Uganda v Omirambe (Criminal Case No. 0017 of 2013) [2016] UGHCCRD 83 (25 July 2016)



CRIMINAL CASE No. 0017 OF 2013

UGANDA ……………………………..……………………….……… PROSECUTOR



Before: Hon Justice Stephen Mubiru.


This case first came up for plea taking on 15th July 2016, when the accused pleaded not guilty to the indictment and the case was set down for the commencement of hearing on 21st July 2016. On that day, the accused and his counsel on state brief, Mr. Ben Ikilai and the State Attorney prosecuting the case, Mr. Emmanuel Pirimba intimated to court that there were ongoing negotiations for a plea bargain in the case.

When the case was called out in court for hearing later that day, the accused and his counsel informed the Court of the accused’s intention to change his plea from not guilty to a plea of guilty following a successful plea negotiation. The court then allowed the learned state attorney to introduce the plea agreement and proceeded to ascertain that the accused had a full understanding of what a guilty plea means and its consequences, the voluntariness of the accused’s consent to the bargain and appreciation of its implication in terms of waiver of the constitutional rights specified in the first section of the plea agreement. The Court being satisfied that there was a factual basis for the plea, and having made the finding that the accused made a knowing, voluntary, and intelligent plea bargain, and after he had executed a confirmation of the agreement, went ahead to receive the agreement to form part of the record. The accused was then allowed to take plea afresh whereupon a plea of guilty was entered.

The court then invited the learned State Attorney to inform court the factual basis for the guilty plea, whereupon he narrated the following facts; the victim of the offence, was at the time of the incident aged between 10 – 11 years. On 9th June 2012, she was sent by her father, Mr. Omirambe Simon, to take a duck to a one Joyce Pajulu’s home, at around 2.00 pm. She did not find Pajulu home but found the accused at home who directed her to place the duck in the kitchen. The accused then got hold of her hand and pulled her into his bedroom where he forcefully removed her underpants and had sexual intercourse with her. She attempted to make an alarm but the accused threatened her and covered her mouth with his hand. After the act, the victim left the house and on being asked by a one Dorcus as to what she was doing inside the house she narrated the whole event. When she got home, she feared to report to her parents until 11th June 2012 when Dorcus reported to the victim’s father. The victim was taken to Awindiri Police Post where a case of aggravated defilement was opened up against the accused. Both the accused and the victim were taken to hospital for medical examination. Both police forms 3A and 24A were tendered as part of the facts.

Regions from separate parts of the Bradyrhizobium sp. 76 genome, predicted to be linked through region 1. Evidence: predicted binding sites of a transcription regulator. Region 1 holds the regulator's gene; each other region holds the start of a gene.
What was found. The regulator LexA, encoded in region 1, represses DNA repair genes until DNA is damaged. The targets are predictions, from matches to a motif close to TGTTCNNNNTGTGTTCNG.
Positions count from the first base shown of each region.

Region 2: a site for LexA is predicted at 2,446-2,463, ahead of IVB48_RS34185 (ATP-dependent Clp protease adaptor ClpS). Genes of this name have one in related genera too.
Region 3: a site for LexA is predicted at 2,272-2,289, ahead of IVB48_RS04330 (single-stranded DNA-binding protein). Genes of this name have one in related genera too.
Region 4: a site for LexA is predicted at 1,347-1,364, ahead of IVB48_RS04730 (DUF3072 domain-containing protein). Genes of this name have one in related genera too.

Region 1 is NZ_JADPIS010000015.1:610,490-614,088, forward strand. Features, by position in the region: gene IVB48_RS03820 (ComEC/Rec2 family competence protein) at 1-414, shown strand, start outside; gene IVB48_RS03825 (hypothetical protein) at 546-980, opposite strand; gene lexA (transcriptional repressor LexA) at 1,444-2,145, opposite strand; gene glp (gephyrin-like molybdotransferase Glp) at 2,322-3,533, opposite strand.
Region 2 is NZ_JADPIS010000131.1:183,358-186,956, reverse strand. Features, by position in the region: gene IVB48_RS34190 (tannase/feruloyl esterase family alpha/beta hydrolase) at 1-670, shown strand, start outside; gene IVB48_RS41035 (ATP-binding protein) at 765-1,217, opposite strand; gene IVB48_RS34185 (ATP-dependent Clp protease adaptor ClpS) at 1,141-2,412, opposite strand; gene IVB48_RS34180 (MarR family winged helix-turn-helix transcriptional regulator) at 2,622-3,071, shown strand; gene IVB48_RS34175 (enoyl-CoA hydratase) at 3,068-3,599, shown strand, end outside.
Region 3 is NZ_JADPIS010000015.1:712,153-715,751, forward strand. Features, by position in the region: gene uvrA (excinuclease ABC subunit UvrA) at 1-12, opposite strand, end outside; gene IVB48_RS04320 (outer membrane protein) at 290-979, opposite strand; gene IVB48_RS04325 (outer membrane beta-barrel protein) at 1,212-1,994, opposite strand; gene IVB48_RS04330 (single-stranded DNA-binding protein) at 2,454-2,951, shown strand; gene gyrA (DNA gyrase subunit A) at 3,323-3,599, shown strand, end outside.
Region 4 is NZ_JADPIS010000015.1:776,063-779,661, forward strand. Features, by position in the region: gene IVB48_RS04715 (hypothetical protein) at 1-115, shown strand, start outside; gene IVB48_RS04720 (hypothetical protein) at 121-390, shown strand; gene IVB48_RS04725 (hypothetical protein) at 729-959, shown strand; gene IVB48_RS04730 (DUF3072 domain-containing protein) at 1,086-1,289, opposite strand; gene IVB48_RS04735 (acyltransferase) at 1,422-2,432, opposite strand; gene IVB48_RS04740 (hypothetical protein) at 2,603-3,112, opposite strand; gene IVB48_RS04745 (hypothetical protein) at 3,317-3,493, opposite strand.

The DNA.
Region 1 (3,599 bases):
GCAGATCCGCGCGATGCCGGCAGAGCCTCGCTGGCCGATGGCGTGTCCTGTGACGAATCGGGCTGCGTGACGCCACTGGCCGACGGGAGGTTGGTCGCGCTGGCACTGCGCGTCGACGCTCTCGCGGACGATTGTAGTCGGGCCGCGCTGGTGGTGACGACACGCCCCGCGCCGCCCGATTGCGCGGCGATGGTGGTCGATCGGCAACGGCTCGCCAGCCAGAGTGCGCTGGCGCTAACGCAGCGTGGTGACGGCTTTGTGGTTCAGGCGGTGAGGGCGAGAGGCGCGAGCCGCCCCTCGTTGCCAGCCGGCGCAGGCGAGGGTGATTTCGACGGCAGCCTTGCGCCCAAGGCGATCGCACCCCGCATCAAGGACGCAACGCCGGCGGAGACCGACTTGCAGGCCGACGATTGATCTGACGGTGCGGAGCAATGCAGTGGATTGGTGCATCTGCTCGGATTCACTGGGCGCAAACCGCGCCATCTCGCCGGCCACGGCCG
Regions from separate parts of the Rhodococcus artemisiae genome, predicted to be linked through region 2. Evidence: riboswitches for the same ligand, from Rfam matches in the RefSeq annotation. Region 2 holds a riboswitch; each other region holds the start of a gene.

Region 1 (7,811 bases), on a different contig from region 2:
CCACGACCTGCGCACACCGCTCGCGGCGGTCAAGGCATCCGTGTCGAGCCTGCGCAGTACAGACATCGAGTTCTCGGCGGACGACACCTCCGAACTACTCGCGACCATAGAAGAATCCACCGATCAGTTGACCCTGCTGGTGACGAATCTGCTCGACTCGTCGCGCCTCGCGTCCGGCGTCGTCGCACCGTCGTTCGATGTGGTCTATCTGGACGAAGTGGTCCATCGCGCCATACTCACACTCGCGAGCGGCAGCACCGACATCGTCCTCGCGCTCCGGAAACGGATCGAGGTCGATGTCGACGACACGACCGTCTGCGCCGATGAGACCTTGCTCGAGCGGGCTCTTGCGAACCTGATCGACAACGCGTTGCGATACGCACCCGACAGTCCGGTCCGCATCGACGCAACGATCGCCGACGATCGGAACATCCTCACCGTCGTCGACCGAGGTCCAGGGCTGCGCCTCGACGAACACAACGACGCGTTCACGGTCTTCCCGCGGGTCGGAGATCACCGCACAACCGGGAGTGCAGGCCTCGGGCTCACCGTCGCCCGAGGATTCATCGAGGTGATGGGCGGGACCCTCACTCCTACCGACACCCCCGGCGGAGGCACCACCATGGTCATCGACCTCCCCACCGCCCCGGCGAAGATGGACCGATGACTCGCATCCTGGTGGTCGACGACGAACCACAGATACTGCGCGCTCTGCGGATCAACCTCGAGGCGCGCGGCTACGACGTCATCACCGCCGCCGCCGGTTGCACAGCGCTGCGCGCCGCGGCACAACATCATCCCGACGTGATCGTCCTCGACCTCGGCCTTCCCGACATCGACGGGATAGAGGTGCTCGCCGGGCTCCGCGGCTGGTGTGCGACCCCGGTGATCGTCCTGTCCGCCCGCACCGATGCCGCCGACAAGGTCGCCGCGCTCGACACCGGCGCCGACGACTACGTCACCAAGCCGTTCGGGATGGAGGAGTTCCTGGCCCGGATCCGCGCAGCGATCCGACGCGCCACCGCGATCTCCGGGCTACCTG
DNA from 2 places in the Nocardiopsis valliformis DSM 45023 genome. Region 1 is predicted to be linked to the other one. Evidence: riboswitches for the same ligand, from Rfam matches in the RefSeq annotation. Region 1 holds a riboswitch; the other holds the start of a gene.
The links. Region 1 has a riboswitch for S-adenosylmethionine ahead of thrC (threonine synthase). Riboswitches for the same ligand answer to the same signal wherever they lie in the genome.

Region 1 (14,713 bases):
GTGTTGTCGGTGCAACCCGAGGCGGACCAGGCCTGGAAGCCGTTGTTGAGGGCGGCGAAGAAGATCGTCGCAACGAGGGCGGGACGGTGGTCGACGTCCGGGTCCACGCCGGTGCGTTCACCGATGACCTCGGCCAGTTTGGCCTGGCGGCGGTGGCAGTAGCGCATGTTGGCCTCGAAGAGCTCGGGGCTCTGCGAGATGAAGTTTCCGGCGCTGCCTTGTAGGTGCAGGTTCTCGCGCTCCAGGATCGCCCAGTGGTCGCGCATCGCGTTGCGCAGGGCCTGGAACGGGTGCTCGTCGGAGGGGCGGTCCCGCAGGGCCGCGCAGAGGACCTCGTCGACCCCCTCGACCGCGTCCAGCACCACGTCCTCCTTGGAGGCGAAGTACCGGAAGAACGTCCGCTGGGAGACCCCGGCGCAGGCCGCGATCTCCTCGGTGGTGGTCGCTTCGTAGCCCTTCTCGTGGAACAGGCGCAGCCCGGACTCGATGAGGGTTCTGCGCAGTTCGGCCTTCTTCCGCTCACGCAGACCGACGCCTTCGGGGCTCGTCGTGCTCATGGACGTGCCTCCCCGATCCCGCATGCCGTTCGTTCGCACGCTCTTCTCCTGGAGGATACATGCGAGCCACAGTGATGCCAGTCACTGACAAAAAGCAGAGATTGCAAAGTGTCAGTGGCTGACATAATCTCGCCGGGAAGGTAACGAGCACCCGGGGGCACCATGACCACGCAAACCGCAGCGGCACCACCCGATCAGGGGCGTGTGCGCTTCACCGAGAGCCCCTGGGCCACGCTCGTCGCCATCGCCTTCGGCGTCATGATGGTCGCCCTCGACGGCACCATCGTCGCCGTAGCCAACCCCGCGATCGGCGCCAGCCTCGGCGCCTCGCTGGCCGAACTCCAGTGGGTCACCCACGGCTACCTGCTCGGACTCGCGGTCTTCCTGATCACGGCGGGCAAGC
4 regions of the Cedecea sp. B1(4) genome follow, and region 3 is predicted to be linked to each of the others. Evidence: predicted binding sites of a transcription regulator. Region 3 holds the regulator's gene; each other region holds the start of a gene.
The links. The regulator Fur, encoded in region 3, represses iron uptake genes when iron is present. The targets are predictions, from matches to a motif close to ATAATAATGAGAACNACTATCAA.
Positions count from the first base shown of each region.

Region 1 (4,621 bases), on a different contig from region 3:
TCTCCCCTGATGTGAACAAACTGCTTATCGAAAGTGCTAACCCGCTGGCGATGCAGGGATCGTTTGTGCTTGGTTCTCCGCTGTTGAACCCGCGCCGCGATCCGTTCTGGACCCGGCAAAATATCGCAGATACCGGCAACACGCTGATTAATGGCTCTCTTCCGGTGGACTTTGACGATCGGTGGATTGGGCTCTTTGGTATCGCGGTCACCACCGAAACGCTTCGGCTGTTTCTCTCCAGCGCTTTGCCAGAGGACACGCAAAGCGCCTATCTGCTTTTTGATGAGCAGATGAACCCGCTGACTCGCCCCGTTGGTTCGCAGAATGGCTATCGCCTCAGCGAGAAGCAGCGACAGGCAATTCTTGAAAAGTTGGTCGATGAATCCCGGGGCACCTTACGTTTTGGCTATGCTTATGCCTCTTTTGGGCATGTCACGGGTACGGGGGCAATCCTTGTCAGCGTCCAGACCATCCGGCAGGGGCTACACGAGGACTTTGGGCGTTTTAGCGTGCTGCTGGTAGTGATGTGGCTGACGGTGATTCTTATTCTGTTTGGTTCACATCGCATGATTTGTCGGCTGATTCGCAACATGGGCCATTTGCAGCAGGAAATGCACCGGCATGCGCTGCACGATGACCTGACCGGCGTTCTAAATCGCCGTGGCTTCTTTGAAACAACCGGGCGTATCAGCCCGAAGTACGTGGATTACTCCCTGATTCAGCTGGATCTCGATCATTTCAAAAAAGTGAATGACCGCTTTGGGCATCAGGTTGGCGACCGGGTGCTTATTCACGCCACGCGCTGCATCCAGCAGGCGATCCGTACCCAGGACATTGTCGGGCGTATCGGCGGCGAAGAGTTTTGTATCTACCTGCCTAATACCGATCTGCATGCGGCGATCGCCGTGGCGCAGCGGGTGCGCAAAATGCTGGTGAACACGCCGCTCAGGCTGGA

Upon ascertaining from the accused that the facts as stated were correct, he was convicted on his own plea of guilty for the offence of defilement c/s 129 (3) and (4) (a) of the Penal Code Act. In justification of the sentence of ten years proposed in the plea agreement, the learned State Attorney argued that the offence attracts a maximum sentence of death, the victim was an infant who suffered physically and psychologically as a result of the act. She also contracted a venereal disease from the accused and her family had to incur medical expenses in treating the disease. In his submissions in mitigation, learned counsel for the accused argued that the accused was a first offender, had readily pleaded guilty, and has elderly parents to look after. In his allocutus, the convict pleaded he had spent four years and three months on remand, life in prison was very difficult, he is a first offender and prayed for a lenient sentence to enable him return to society later and be able to look after his family since his children are now out of school.